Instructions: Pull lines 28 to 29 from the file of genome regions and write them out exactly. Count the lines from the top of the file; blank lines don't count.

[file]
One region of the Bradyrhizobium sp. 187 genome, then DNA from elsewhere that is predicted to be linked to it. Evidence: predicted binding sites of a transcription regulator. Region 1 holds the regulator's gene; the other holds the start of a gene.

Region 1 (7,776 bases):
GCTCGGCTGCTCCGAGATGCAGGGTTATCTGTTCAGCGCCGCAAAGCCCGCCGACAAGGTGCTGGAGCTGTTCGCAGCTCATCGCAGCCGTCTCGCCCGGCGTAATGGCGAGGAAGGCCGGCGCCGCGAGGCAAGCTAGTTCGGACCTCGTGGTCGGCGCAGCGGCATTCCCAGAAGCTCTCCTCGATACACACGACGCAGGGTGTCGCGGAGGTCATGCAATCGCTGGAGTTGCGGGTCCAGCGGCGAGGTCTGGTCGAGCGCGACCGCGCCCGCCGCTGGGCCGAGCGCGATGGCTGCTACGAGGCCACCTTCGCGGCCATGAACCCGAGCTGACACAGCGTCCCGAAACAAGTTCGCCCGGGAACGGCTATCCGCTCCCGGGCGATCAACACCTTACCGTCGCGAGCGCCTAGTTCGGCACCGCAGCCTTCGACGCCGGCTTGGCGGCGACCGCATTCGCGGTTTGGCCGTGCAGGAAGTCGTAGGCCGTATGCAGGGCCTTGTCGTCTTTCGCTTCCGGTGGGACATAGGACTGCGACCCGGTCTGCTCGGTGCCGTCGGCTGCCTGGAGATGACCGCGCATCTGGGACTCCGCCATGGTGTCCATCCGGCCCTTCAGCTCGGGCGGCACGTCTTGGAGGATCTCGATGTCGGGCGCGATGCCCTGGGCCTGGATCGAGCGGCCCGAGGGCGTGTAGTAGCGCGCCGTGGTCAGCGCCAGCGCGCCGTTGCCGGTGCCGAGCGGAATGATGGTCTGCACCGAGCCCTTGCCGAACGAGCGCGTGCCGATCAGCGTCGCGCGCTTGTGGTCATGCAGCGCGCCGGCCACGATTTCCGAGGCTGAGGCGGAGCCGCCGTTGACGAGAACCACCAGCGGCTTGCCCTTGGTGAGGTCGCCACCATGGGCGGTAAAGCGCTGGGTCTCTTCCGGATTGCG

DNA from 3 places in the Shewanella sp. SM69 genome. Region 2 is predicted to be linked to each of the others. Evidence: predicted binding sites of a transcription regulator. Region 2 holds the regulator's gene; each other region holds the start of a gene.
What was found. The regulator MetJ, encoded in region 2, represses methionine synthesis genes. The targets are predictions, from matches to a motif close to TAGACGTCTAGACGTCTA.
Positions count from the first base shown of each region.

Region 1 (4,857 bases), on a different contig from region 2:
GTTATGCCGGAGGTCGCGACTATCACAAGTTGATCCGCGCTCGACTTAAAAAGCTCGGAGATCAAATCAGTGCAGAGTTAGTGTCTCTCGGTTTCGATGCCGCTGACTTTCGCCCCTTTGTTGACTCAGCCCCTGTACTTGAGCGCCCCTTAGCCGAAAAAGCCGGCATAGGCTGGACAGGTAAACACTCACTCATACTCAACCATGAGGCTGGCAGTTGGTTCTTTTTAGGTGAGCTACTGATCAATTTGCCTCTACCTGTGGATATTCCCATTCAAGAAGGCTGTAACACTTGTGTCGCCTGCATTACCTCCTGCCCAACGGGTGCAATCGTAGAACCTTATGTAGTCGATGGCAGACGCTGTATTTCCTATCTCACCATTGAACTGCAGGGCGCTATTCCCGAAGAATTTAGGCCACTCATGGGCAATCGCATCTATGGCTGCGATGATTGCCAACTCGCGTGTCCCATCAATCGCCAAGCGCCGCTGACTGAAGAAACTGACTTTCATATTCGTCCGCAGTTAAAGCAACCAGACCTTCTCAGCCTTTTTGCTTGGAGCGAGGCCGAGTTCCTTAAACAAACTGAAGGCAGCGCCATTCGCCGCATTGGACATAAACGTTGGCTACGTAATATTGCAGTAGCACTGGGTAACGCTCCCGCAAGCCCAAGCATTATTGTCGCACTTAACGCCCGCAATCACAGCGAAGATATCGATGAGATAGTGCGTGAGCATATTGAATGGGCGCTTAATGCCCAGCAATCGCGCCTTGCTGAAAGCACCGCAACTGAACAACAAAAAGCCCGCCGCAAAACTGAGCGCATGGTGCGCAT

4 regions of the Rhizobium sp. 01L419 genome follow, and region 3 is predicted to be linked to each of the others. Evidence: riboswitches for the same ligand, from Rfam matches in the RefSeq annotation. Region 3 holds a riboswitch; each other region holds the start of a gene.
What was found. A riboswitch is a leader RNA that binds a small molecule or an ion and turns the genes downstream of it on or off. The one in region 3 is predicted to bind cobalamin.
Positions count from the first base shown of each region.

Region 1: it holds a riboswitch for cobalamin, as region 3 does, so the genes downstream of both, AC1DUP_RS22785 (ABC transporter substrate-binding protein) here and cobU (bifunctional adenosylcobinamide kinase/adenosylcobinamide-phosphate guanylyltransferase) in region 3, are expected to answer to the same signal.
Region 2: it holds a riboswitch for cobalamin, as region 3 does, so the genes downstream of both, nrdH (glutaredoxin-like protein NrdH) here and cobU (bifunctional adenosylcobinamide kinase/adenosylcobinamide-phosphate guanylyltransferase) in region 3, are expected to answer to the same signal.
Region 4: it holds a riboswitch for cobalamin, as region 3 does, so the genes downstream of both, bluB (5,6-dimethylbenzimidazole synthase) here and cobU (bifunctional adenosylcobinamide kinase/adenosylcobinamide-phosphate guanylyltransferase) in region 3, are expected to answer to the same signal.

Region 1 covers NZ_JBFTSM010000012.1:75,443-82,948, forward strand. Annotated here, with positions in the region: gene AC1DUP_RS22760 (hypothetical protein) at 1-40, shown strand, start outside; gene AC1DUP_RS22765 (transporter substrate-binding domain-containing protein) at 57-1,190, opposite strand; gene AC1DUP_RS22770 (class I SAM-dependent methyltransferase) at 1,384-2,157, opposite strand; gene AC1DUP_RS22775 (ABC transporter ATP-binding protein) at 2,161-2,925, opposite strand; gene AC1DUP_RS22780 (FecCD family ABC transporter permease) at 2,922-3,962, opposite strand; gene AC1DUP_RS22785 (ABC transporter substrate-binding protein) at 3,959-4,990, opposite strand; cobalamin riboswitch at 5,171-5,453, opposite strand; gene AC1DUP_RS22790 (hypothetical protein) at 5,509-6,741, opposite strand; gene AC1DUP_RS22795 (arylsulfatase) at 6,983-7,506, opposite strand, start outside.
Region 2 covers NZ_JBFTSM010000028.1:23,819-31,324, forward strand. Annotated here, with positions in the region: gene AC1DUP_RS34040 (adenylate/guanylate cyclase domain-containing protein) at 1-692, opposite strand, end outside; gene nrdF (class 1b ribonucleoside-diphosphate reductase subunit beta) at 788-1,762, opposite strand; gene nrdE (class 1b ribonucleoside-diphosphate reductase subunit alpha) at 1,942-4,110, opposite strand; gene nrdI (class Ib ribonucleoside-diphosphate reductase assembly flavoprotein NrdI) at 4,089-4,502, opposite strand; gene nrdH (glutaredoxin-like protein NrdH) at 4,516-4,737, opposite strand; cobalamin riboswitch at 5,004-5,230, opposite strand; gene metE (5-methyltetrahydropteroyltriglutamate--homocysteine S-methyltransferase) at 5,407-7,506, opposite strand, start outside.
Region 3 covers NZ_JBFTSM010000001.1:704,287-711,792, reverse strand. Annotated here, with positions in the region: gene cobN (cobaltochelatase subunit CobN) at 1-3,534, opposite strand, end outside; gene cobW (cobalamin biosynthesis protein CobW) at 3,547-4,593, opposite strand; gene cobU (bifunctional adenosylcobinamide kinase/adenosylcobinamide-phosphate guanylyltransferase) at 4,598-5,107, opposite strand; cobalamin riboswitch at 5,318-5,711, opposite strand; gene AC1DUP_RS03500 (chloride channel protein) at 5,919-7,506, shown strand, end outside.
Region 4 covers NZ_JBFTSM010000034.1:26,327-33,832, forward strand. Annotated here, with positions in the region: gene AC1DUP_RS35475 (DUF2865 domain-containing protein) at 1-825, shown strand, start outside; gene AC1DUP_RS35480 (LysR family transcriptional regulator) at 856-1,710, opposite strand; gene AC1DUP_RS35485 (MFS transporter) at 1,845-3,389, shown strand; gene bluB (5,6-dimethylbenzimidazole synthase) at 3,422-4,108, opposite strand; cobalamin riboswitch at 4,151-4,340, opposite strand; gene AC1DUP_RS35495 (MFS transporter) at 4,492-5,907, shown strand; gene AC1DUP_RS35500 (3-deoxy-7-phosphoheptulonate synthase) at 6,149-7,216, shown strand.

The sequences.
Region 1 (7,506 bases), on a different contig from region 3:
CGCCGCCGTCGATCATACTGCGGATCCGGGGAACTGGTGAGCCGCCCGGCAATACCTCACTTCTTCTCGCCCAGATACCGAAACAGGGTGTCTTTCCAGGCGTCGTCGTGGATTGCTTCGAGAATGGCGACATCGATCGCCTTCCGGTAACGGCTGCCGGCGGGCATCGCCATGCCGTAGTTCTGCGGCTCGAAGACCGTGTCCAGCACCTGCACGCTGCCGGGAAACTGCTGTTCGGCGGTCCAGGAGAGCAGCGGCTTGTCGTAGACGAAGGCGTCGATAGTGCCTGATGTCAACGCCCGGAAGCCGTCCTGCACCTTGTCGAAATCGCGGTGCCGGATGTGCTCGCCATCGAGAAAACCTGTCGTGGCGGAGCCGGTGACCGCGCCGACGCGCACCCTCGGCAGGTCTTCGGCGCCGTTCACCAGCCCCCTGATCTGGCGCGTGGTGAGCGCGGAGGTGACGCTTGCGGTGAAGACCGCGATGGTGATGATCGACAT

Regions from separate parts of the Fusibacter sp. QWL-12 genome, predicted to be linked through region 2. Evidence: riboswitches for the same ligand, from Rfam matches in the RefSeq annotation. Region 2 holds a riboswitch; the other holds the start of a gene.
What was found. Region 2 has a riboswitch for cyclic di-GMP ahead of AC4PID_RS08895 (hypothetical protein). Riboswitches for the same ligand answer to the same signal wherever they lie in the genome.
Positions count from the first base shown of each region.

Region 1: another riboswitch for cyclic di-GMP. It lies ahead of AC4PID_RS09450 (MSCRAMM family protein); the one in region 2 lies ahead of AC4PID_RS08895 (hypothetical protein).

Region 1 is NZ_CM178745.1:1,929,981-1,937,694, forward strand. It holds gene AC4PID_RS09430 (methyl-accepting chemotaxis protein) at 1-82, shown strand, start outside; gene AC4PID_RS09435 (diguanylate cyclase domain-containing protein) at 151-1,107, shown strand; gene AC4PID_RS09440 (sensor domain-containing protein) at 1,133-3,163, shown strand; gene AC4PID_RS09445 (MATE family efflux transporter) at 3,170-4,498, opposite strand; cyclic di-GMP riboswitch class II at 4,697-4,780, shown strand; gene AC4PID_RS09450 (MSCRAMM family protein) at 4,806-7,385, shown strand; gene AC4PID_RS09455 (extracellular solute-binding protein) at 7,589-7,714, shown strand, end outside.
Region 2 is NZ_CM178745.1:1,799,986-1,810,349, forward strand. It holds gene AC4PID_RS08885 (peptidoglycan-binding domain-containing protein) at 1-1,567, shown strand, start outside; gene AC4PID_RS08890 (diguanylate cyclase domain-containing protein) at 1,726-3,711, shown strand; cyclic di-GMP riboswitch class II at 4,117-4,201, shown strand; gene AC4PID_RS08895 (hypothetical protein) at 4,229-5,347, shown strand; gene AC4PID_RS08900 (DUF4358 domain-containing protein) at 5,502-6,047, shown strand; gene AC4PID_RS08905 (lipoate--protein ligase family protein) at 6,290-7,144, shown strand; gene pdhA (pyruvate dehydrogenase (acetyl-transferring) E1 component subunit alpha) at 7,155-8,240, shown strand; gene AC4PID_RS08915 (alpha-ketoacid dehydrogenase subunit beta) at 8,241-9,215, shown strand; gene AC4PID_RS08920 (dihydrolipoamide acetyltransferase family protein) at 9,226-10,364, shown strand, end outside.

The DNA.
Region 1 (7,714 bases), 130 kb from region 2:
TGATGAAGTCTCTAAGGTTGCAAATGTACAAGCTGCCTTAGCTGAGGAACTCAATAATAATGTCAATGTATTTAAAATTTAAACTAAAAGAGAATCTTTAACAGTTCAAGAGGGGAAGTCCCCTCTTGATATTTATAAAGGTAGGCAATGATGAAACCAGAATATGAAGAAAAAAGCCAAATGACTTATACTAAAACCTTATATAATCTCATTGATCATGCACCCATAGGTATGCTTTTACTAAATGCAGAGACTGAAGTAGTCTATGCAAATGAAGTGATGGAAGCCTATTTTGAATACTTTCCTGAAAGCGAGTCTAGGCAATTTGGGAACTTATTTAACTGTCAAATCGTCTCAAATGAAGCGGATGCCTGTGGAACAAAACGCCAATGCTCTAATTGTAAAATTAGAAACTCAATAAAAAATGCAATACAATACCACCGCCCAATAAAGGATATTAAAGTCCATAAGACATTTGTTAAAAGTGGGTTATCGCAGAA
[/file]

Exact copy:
The DNA.
Region 1 (7,714 bases), 130 kb from region 2: